The global negotiations on Climate Change at Copenhagen enters its final stage with the three-day Heads of States Summit starting today. Reports so far indicate the unfolding of the Shakespearean dilemma of Hamlet, the Prince of Denmark: “To be or not to be...”
The United Nations Framework Convention on Climate Change (UNFCCC) that began in 1990 has by now established that the concentration of greenhouse gases in the atmosphere is rapidly approaching levels beyond which irreversible and potentially catastrophic changes in global climate could occur. While these changes will affect all of humanity, the worst affected will be the poor, especially in the developing world. India is likely to suffer severe damages with the melting of Himalayan glaciers, drastic changes in rainfall patterns leading to floods, droughts, rising sea levels and displacement of millions of people.
Undoubtedly, there is an urgent need to act in limiting such emissions to ensure that global temperatures do not rise beyond 2°C. There is, however, another view that global warming may be happening due to factors much beyond human activities. Despite all scientific advances, the one area where little is known is what is happening under our feet on our planet. Drilling for 19 years to probe the depths of Earth, whose radius is over 6,000 km, the Soviets reached a depth of nearly 13 km before the Soviet Union collapsed. No one has ventured beyond this. Even this minuscule penetration revealed many surprises negating what scientists presumed on the basis of seismic waves and other indirect methods. For instance, at a depth of 10 km, the temperature was found to be 180°C, nearly twice the forecast level. These happenings may well be impacting on temperatures at the surface.
This nevertheless should not detract the efforts humanity must make to ensure that life breathes cleaner air and tangible changes that affect both livelihood and quality of life of billions are reversed. The last two decades of negotiations were aimed at achieving this. This was based on the inviolable principle of ‘common but differentiated responsibility’. This underlined the fact that the developed countries, having contributed the most to green house emissions, must undertake greater responsibility now in reducing them. The 1997 Kyoto Protocol set binding targets for the developed countries while exempting developing countries but calling upon the latter to take appropriate measures commensurate with their national capabilities. Developed countries, instead of reducing emissions by 5 per cent compared to 1990, increased their cumulative emissions by 10 per cent. The US, which refused to ratify the protocol, increased its emissions by 17 per cent. It is now being called to commit to mandatory emission cuts of 40 per cent by 2020 and 90 per cent by 2050.
It’s precisely this that they are resisting by calling upon all countries to announce voluntary internationally monitored
cuts. They are jettisoning the so-far accepted concept of ‘differentiated responsibility’ and imposing an unjust ‘common’ order. The US has offered to cut 17 per cent from 2005 levels, which reduces to just 3 percent from the 1990 levels — less than what was proposed at Kyoto. It’s virtually mocking at the world.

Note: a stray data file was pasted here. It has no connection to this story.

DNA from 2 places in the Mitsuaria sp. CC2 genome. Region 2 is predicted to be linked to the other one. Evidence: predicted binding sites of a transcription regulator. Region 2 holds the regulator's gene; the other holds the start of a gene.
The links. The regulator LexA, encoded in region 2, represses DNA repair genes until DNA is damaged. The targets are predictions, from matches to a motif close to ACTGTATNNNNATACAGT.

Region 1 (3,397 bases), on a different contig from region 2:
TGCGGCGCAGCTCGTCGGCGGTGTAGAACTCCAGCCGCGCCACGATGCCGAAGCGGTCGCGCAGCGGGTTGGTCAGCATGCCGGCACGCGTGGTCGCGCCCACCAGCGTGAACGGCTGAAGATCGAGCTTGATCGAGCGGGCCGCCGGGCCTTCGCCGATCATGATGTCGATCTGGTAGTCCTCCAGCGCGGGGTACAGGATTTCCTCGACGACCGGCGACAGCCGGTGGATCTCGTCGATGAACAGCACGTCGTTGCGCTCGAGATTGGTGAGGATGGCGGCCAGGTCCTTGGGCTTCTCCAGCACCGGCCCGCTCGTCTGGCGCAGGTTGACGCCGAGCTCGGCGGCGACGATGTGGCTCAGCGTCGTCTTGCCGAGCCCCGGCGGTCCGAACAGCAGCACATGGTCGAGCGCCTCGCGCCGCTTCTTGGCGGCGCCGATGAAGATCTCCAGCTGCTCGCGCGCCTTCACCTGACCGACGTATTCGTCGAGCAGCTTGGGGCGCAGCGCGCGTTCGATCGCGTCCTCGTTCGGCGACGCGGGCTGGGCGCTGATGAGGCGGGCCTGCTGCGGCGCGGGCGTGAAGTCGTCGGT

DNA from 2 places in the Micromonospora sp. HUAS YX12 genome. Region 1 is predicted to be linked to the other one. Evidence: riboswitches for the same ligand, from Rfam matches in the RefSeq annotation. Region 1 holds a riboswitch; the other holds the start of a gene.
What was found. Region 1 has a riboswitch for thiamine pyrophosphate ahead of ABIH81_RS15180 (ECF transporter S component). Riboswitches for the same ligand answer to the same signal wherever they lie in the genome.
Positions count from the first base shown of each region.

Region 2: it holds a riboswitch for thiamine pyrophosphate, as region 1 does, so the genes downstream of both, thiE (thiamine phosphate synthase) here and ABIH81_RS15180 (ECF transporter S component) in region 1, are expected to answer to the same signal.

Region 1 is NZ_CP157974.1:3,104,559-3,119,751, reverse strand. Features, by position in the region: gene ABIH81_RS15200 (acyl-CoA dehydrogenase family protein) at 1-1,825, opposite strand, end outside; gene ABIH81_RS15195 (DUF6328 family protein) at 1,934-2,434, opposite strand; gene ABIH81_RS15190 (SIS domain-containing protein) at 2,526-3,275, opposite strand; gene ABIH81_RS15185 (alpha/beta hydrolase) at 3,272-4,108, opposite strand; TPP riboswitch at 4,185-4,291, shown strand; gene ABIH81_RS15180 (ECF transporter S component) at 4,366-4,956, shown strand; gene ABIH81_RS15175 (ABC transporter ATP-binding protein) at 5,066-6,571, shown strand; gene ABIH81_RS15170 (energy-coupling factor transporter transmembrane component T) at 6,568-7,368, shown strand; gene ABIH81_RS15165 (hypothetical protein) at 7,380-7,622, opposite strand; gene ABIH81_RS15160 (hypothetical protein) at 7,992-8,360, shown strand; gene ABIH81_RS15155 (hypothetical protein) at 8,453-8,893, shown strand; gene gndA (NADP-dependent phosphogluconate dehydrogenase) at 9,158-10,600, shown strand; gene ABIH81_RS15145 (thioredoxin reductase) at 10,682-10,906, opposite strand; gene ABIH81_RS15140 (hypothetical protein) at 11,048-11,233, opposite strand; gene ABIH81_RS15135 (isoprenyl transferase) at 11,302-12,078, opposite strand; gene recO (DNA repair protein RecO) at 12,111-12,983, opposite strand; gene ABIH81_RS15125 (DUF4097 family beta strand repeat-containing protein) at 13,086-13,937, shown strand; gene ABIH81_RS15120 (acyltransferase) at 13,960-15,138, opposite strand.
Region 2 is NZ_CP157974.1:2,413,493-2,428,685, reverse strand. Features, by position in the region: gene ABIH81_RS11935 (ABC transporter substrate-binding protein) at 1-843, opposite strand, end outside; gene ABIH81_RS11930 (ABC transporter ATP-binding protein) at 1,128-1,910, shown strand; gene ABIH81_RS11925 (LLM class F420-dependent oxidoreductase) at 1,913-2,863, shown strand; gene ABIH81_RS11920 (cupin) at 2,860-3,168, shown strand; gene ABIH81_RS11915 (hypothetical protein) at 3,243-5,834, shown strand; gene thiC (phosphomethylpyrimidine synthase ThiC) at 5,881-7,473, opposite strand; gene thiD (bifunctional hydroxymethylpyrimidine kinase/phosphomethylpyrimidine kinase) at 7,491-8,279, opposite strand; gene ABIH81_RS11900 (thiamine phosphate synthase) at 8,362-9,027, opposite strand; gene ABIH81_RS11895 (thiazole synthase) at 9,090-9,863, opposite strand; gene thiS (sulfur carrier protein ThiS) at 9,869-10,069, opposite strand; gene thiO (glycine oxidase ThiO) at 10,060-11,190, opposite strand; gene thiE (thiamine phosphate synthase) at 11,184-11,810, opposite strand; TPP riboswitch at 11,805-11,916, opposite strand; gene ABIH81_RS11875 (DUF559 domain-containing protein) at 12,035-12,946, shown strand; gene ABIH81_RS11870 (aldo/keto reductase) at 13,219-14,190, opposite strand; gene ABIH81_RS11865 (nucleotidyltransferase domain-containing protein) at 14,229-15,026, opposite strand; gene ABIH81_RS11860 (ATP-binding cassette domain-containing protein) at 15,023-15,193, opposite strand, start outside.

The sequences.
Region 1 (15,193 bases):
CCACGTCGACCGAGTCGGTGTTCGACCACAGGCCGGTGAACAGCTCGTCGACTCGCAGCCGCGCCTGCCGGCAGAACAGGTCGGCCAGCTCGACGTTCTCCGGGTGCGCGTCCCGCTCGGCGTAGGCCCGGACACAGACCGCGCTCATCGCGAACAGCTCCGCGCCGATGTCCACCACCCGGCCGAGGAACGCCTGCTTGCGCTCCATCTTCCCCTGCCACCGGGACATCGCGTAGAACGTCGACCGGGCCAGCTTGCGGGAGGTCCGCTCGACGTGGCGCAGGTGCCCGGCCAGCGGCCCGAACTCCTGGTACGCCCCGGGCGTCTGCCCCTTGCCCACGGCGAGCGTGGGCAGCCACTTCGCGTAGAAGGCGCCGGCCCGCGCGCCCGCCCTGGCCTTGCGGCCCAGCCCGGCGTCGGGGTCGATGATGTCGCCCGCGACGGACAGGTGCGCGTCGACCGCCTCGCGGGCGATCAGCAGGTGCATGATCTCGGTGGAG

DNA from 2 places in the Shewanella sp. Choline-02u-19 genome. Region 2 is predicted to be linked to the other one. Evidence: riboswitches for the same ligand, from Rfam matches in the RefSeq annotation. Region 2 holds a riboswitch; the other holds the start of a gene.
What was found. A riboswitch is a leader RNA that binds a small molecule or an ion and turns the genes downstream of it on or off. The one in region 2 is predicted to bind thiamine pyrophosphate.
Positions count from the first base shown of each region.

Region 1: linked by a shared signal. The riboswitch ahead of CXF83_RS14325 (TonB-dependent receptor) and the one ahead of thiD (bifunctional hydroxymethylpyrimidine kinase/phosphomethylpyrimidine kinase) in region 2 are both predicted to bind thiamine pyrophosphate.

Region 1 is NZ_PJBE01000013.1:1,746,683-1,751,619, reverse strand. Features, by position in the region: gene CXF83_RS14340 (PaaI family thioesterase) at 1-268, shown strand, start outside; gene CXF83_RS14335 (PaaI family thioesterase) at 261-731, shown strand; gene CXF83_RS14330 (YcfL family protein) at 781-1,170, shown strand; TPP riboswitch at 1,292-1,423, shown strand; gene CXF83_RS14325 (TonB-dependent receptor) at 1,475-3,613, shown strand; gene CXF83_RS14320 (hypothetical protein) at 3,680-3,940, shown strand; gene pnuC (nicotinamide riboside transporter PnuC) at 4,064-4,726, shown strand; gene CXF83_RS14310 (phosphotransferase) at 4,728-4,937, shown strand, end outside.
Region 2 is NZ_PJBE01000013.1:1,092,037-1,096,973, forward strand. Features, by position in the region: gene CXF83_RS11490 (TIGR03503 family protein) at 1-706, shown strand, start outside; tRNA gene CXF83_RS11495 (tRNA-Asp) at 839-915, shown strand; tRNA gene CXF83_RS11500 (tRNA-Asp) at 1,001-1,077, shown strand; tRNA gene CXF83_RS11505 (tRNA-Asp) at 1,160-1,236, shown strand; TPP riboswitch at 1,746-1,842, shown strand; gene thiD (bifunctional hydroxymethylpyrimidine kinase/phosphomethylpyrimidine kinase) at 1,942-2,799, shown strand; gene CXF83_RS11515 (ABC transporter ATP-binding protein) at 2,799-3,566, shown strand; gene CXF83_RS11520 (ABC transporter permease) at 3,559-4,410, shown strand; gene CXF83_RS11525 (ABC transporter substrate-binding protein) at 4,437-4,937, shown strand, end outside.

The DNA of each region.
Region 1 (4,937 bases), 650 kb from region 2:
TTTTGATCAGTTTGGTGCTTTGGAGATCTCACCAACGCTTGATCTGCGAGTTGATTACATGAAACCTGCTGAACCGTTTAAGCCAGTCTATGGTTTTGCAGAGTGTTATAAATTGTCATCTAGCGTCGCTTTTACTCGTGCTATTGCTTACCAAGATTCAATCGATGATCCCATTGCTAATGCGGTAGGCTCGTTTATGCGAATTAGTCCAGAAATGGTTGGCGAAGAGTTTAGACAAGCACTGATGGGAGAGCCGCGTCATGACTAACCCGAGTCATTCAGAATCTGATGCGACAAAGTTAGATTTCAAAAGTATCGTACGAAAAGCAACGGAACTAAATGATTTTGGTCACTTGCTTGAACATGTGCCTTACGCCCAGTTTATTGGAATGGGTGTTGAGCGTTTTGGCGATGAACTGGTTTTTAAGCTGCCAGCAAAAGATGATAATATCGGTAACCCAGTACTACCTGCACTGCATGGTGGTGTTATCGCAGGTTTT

It is this that needs to be resisted at Copenhagen. The developed countries will have to accept internationally monitored mandatory cuts. The developing countries will announce voluntary reductions whose realisation is contingent upon the developed world fulfilling its commitments on transfer of finances and technology (without intellectual property rights royalty payments) as contained in Article 4 Paragraph 7 of the UNFCCC: “commitments under the convention will depend on the effective implementation by developed country parties of their commitments under the Convention relating to financial resources and transfer of technology and will take fully into account that economic and social development and poverty eradication are the first and overriding priorities of the developing country parties.”
The two red lines drawn by the Indian Parliament — a) no binding emission cuts will be acceptable, and b) there shall be no deadline for peaking of emissions by the developing countries — will have to be adhered to. This remains non-negotiable.
The developed countries cannot negate their ‘historical responsibility’ and continue with their pillage of global climate at the expense of the vast majority of humanity. They need to be forced to continue to accept per capita emissions as the basis of energy equality as every human on Earth should have equal access to carbon space. Such inequality — per capita emissions in the US are 20 times greater than those in India — can’t persist.
Thus, Hamlet’s dilemma continues:
“To be or not to be: that is the question:
Whether ’tis nobler in the mind to suffer
The slings and arrows of outrageous fortunes,
Or to take arms against the sea of troubles,
And by opposing end them?”
Unlike in the play, humanity can ill-afford the tragic end in the hope of an eternal reunion in an ethereal world. Mortals need a just, equitable deal. In its absence, no deal is better than a bad deal.
Rajya Sabha MP and CPI(M) Politburo member Sitaram Yechury is attending the Copenhagen Summit as part of a five-member Indian parliamentary delegation
The views expressed by the author are personal